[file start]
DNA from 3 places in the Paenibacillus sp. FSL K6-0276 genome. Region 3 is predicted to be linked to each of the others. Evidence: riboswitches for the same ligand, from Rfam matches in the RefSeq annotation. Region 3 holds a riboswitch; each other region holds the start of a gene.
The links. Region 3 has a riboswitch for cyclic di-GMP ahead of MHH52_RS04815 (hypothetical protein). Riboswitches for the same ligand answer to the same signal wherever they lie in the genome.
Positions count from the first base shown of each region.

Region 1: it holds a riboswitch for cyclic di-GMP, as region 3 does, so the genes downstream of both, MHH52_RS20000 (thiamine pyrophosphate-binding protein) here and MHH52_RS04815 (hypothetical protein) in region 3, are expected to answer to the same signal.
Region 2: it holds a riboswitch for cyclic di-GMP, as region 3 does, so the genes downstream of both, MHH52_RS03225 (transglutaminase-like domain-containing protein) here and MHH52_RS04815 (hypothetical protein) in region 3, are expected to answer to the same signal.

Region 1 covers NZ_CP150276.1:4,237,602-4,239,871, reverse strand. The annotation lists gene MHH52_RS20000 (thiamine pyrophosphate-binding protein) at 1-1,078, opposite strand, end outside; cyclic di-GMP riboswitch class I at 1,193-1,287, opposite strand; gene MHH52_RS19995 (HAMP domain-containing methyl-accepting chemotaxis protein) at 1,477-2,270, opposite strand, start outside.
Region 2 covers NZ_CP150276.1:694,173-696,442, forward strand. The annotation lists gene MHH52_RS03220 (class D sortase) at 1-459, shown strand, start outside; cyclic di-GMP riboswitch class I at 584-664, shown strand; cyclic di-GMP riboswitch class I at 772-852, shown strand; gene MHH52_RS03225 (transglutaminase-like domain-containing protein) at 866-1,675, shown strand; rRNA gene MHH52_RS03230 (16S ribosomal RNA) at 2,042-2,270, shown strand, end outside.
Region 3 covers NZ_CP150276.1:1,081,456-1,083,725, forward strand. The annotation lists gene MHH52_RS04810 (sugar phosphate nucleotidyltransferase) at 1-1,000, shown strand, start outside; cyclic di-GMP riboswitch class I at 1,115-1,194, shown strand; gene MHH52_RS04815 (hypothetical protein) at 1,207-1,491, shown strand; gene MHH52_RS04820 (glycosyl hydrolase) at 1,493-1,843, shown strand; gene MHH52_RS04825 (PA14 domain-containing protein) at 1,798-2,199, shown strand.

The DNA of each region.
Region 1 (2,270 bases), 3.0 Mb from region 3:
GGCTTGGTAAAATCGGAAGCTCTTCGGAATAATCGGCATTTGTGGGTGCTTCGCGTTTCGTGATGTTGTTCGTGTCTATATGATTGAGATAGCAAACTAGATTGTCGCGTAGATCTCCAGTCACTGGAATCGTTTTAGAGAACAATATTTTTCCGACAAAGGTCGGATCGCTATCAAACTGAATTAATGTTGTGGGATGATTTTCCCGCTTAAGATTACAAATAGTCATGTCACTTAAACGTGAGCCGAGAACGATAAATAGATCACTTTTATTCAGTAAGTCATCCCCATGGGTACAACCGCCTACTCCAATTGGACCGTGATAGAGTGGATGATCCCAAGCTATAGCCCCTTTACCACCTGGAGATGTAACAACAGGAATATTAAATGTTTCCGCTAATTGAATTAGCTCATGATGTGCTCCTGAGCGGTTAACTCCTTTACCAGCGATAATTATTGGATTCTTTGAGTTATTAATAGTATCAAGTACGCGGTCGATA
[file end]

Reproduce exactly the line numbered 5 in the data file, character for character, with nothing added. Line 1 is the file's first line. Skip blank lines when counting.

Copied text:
Region 2: it holds a riboswitch for cyclic di-GMP, as region 3 does, so the genes downstream of both, MHH52_RS03225 (transglutaminase-like domain-containing protein) here and MHH52_RS04815 (hypothetical protein) in region 3, are expected to answer to the same signal.